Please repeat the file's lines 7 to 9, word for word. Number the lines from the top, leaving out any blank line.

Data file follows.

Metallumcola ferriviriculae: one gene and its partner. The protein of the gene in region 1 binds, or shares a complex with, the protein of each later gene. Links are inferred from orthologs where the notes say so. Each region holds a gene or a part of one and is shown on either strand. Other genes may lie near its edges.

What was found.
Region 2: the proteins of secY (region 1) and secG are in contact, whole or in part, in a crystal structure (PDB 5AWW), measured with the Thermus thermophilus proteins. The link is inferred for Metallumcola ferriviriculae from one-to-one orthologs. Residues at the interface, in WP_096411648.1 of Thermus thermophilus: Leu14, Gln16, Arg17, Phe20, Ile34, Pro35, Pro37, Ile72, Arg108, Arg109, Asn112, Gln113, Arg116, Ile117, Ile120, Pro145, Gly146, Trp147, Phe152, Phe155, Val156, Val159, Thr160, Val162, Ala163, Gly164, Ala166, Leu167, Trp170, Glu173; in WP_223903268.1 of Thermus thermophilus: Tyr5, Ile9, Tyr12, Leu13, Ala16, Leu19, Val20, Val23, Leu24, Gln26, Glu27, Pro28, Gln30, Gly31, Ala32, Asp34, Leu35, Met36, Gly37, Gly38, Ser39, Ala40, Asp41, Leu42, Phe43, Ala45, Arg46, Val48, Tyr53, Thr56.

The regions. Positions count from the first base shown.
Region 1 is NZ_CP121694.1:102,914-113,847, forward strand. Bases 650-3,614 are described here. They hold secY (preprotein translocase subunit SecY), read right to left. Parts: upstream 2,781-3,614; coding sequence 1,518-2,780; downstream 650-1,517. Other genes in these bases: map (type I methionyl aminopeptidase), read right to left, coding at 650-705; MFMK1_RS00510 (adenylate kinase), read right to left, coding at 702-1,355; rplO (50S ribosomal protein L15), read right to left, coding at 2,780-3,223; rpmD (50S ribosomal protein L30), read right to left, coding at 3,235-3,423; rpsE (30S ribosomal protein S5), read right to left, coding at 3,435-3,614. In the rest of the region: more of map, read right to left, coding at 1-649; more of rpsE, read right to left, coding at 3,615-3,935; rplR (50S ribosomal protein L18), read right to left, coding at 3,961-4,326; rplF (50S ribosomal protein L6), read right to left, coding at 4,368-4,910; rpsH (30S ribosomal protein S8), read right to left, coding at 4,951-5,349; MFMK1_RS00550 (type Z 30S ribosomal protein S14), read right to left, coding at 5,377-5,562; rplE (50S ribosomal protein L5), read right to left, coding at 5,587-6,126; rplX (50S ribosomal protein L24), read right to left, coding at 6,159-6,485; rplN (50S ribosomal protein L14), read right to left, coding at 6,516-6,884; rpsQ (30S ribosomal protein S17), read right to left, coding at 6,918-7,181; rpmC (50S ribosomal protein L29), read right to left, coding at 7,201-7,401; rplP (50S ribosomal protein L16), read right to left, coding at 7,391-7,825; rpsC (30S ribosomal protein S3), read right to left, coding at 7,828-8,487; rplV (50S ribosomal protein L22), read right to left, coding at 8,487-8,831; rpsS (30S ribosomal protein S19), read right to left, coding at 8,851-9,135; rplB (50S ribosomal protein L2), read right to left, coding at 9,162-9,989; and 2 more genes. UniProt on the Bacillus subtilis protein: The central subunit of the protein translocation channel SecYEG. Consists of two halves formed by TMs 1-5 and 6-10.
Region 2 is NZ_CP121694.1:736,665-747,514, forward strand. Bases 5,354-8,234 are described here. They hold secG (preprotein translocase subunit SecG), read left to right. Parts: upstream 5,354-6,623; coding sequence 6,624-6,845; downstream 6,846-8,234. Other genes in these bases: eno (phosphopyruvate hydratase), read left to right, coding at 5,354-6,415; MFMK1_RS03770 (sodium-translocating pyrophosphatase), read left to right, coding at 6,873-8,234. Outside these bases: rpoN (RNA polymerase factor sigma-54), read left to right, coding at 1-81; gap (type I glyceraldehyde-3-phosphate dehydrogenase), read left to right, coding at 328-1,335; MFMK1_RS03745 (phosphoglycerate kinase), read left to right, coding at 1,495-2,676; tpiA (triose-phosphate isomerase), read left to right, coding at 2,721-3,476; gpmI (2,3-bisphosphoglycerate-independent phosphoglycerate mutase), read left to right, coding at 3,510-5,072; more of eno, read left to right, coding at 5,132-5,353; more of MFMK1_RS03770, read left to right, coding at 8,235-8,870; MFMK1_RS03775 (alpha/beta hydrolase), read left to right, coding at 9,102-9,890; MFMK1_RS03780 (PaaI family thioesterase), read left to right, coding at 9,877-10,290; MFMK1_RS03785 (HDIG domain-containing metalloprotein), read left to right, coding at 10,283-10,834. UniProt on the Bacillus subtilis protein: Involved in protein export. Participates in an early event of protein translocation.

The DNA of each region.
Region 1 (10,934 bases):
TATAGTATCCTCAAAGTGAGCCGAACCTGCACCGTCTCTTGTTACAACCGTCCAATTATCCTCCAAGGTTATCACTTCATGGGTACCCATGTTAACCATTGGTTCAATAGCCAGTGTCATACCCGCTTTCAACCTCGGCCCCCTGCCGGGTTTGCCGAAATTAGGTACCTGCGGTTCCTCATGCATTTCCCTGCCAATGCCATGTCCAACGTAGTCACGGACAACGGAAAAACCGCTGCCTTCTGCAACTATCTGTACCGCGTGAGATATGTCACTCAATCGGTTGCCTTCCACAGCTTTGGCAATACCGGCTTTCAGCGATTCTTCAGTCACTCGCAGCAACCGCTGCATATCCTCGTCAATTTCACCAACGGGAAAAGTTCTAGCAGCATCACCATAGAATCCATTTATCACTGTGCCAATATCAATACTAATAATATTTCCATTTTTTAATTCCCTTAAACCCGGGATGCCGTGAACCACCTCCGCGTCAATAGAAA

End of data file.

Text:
The DNA of each region.
Region 1 (10,934 bases):
TATAGTATCCTCAAAGTGAGCCGAACCTGCACCGTCTCTTGTTACAACCGTCCAATTATCCTCCAAGGTTATCACTTCATGGGTACCCATGTTAACCATTGGTTCAATAGCCAGTGTCATACCCGCTTTCAACCTCGGCCCCCTGCCGGGTTTGCCGAAATTAGGTACCTGCGGTTCCTCATGCATTTCCCTGCCAATGCCATGTCCAACGTAGTCACGGACAACGGAAAAACCGCTGCCTTCTGCAACTATCTGTACCGCGTGAGATATGTCACTCAATCGGTTGCCTTCCACAGCTTTGGCAATACCGGCTTTCAGCGATTCTTCAGTCACTCGCAGCAACCGCTGCATATCCTCGTCAATTTCACCAACGGGAAAAGTTCTAGCAGCATCACCATAGAATCCATTTATCACTGTGCCAATATCAATACTAATAATATTTCCATTTTTTAATTCCCTTAAACCCGGGATGCCGTGAACCACCTCCGCGTCAATAGAAA